What if you created a repeated design using the same shape (or shapes) of different sizes? This would be called a fractal. Below, is an example of the first few steps of one. What does the next figure look like? How many triangles are in each figure (green and white triangles)? Is there a pattern? After completing this Concept, you'll be able to better understand how these fractals are created.
CK-12 Foundation: Chapter5MidsegmentTheoremA
James Sousa: Introduction to the Midsegments of a Triangle
James Sousa: Determining Unknown Values Using Properties of the Midsegments of a Triangle
A midsegment is a line segment that connects two midpoints of adjacent sides of a triangle. For every triangle there are three midsegments. The Midsegment Theorem states that the midsegment of a triangle is half the length of the side it is parallel to.
Draw the midsegment DF¯¯¯¯¯ between AB¯¯¯¯¯ and BC¯¯¯¯¯. Use appropriate tic marks.
Find the midpoints of AB¯¯¯¯¯ and BC¯¯¯¯¯ using your ruler. Label these points D and F. Connect them to create the midsegment.
Don’t forget to put the tic marks, indicating that D and F are midpoints, AD¯¯¯¯¯¯≅DB¯¯¯¯¯¯ and BF¯¯¯¯¯≅FC¯¯¯¯¯.
Find the midpoint of AC¯¯¯¯¯ from △ABC. Label it E and find the other two midsegments of the triangle.
Mark everything you have learned from the Midsegment Theorem on △ABC.
Let’s draw two different triangles, one for the congruent sides, and one for the parallel lines.
Because the midsegments are half the length of the sides they are parallel to, they are congruent to half of each of those sides (as marked). Also, this means that all four of the triangles in △ABC, created by the midsegments are congruent by SSS.
As for the parallel midsegments and sides, several congruent angles are formed. In the picture to the right, the pink and teal angles are congruent because they are corresponding or alternate interior angles. Then, the purple angles are congruent by the 3rd Angle Theorem.
To play with the properties of midsegments, go to http://www.mathopenref.com/trianglemidsegment.html.
M,N, and O are the midpoints of the sides of the triangle.
c) The perimeter of △XYZ
Use the Midsegment Theorem.
c) The perimeter is the sum of the three sides of △XYZ.
Watch this video for help with the Examples above.
CK-12 Foundation: Chapter5MidsegmentTheoremB
Concept Problem Revisited
To the left is a picture of the 4th figure in the fractal pattern. The number of triangles in each figure is 1, 4, 13, and 40. The pattern is that each term increase by the next power of 3.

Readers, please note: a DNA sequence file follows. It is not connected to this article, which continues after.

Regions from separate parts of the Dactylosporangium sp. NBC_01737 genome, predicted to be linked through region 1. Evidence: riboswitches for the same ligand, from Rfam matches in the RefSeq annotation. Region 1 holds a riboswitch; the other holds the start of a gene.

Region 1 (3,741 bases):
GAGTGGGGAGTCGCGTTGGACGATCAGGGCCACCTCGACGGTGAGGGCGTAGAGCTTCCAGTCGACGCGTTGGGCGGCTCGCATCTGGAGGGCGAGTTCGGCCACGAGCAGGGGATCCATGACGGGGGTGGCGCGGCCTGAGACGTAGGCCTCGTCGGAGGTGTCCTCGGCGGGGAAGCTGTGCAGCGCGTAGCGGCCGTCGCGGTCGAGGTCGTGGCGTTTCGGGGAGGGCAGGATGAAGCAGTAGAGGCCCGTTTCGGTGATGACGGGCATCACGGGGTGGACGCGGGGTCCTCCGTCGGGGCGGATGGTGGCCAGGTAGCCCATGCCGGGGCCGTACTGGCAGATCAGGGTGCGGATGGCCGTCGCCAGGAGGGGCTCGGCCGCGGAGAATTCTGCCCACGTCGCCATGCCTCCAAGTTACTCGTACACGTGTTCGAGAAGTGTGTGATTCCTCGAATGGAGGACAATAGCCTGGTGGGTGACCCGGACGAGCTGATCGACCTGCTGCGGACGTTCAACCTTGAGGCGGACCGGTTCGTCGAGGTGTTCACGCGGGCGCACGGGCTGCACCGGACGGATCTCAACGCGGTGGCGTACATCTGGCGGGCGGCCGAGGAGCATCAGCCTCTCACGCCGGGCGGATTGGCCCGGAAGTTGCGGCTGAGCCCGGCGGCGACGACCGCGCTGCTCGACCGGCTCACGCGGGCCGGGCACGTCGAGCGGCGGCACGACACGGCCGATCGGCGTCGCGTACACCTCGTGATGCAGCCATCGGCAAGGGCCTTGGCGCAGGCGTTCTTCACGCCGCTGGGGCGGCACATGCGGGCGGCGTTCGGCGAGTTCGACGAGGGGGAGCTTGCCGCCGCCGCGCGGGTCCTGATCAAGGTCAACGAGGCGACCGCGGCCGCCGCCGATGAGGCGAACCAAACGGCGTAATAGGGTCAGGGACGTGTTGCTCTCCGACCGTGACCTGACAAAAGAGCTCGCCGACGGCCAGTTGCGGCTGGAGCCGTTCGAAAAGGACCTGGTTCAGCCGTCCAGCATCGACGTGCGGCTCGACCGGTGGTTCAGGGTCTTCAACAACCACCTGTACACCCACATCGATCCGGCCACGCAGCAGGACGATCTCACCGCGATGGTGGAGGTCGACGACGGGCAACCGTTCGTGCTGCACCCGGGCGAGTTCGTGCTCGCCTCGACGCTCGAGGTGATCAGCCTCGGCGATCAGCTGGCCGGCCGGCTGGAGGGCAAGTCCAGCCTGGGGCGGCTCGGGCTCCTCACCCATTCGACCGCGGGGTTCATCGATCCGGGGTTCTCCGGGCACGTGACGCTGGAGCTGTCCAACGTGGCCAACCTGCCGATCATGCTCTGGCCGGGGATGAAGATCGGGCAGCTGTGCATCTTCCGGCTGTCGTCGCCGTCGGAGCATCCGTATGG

A line segment that connects two midpoints of the sides of a triangle is called a midsegment. A midpoint is a point that divides a segment into two equal pieces. Two lines are parallel if they never intersect. Parallel lines have slopes that are equal. In a triangle, midsegments are always parallel to one side of the triangle.
The vertices of △LMN are L(4,5),M(−2,−7) and N(−8,3).
1. Find the midpoints of all three sides, label them O,P and Q. Then, graph the triangle, it’s midpoints and draw in the midsegments.
2. Find the slopes of NM¯¯¯¯¯¯ and QO¯¯¯¯¯.
3. Find NM and QO.
4. If the midpoints of the sides of a triangle are A(1,5),B(4,−2), and C(−5,1), find the vertices of the triangle.
1. Use the midpoint formula 3 times to find all the midpoints.
L and M=(4+(−2)2,5+(−7)2)=(1,−1), point O
L and N=(4+(−8)2,5+32)=(−2,4), point Q
M and N=(−2+(−8)2,−7+32)=(−5,−2), point P
The graph would look like the graph below.
2. The slope of NM¯¯¯¯¯¯ is −7−3−2−(−8)=−106=−53.
The slope of QO¯¯¯¯¯ is −1−41−(−2)=−53.
From this we can conclude that NM¯¯¯¯¯¯ || QO¯¯¯¯¯. If we were to find the slopes of the other sides and midsegments, we would find LM¯¯¯¯¯¯ || QP¯¯¯¯¯ and NL¯¯¯¯¯ || PO¯¯¯¯¯. This is a property of all midsegments.
3. Now, we need to find the lengths of NM¯¯¯¯¯¯ and QO¯¯¯¯¯. Use the distance formula.
Note that QO is half of NM.
4. The easiest way to solve this problem is to graph the midpoints and then apply what we know from the Midpoint Theorem.
Now that the points are plotted, find the slopes between all three.
Using the slope between two of the points and the third, plot the slope triangle on either side of the third point and extend the line. Repeat this process for all three midpoints. For example, use the slope of AB with point C.
The green lines in the graph to the left represent the slope triangles of each midsegment. The three dotted lines represent the sides of the triangle. Where they intersect are the vertices of the triangle (the blue points), which are (-8, 8), (10, 2) and (-2, 6).
R,S,T, and U are midpoints of the sides of △XPO and △YPO.
- If OP=12, find RS and TU.
- If RS=8, find TU.
- If RS=2x, and OP=20, find x and TU.
- If OP=4x and RS=6x−8, find x.
- Is △XOP≅△YOP? Why or why not?
For questions 6-13, find the indicated variable(s). You may assume that all line segments within a triangle are midsegments.
- The sides of △XYZ are 26, 38, and 42. △ABC is formed by joining the midpoints of △XYZ.
- Find the perimeter of △ABC.
- Find the perimeter of △XYZ.
- What is the relationship between the perimeter of a triangle and the perimeter of the triangle formed by connecting its midpoints?
Coordinate Geometry Given the vertices of △ABC below, find the midpoints of each side.
A(5,−2),B(9,4) and C(−3,8)
A(−10,1),B(4,11) and C(0,−7)
A(0,5),B(4,−1) and C(−2,−3)
A(2,4),B(8,−4) and C(2,−4)
For questions 19-22, △CAT has vertices C(x1,y1),A(x2,y2) and T(x3,y3).
- Find the midpoints of sides CA¯¯¯¯¯ and AT¯¯¯¯¯. Label them L and M respectively.
- Find the slopes of LM¯¯¯¯¯¯ and CT¯¯¯¯¯.
- Find the lengths of LM¯¯¯¯¯¯ and CT¯¯¯¯¯.
- What have you just proven algebraically?